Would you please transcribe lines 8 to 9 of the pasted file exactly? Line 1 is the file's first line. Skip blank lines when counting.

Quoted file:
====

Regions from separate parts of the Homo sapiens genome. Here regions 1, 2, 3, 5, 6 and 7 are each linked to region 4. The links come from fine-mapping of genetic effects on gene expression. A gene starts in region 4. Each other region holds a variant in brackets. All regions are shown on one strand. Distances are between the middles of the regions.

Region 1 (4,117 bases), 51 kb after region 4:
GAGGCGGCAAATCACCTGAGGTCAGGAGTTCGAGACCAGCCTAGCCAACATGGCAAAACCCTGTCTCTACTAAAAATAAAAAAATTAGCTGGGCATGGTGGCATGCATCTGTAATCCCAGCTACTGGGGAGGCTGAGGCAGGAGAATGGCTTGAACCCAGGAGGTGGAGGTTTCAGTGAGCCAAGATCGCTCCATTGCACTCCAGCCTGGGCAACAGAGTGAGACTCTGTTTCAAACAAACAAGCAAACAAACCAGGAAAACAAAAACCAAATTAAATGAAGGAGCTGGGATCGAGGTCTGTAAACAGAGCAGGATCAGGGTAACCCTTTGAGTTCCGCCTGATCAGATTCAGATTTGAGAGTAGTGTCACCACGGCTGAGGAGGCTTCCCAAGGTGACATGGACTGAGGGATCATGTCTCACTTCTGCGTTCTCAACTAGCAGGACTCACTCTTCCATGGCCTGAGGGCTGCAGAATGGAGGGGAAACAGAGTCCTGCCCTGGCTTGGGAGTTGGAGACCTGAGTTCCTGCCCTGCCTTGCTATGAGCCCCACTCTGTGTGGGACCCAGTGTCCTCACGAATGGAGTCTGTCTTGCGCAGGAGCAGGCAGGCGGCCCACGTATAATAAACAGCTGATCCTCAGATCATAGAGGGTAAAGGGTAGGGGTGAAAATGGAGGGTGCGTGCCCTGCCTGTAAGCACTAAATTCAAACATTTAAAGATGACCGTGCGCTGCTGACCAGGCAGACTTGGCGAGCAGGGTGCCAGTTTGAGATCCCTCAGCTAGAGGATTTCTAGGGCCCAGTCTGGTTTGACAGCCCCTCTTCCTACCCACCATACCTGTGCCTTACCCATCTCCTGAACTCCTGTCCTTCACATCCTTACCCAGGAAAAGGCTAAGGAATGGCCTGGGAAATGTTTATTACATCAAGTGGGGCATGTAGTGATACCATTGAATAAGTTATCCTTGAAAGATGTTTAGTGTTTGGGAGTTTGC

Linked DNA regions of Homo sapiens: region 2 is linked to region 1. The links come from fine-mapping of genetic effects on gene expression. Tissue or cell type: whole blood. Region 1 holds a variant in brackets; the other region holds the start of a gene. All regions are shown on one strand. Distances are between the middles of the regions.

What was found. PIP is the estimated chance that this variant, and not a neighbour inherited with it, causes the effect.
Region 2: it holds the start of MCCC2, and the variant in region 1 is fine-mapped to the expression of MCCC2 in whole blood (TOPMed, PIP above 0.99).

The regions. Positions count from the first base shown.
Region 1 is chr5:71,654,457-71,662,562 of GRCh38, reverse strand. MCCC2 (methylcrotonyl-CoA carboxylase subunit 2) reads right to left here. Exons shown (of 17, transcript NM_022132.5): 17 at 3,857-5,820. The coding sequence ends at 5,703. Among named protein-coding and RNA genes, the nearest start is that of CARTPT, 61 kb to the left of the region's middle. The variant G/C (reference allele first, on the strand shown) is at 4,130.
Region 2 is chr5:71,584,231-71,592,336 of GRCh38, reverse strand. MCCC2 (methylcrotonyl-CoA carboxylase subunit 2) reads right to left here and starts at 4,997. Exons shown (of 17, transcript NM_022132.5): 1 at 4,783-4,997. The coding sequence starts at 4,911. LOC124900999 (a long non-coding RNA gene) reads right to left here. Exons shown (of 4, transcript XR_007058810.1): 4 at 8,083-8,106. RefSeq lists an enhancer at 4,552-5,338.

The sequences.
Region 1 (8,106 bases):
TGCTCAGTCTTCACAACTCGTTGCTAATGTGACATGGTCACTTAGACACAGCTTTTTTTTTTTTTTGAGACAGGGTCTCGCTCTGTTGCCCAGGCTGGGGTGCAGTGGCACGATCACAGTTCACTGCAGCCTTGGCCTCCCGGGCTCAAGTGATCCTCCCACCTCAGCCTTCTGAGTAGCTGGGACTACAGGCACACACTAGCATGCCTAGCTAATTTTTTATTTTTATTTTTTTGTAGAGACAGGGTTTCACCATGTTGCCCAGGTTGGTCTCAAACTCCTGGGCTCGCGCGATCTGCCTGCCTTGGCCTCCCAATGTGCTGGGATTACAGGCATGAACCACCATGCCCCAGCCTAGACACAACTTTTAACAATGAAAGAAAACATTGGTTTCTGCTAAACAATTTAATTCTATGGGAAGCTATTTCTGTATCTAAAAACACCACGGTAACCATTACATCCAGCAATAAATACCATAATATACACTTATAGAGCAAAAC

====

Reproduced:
Region 1 is chr5:71,654,457-71,662,562 of GRCh38, reverse strand. MCCC2 (methylcrotonyl-CoA carboxylase subunit 2) reads right to left here. Exons shown (of 17, transcript NM_022132.5): 17 at 3,857-5,820. The coding sequence ends at 5,703. Among named protein-coding and RNA genes, the nearest start is that of CARTPT, 61 kb to the left of the region's middle. The variant G/C (reference allele first, on the strand shown) is at 4,130.
Region 2 is chr5:71,584,231-71,592,336 of GRCh38, reverse strand. MCCC2 (methylcrotonyl-CoA carboxylase subunit 2) reads right to left here and starts at 4,997. Exons shown (of 17, transcript NM_022132.5): 1 at 4,783-4,997. The coding sequence starts at 4,911. LOC124900999 (a long non-coding RNA gene) reads right to left here. Exons shown (of 4, transcript XR_007058810.1): 4 at 8,083-8,106. RefSeq lists an enhancer at 4,552-5,338.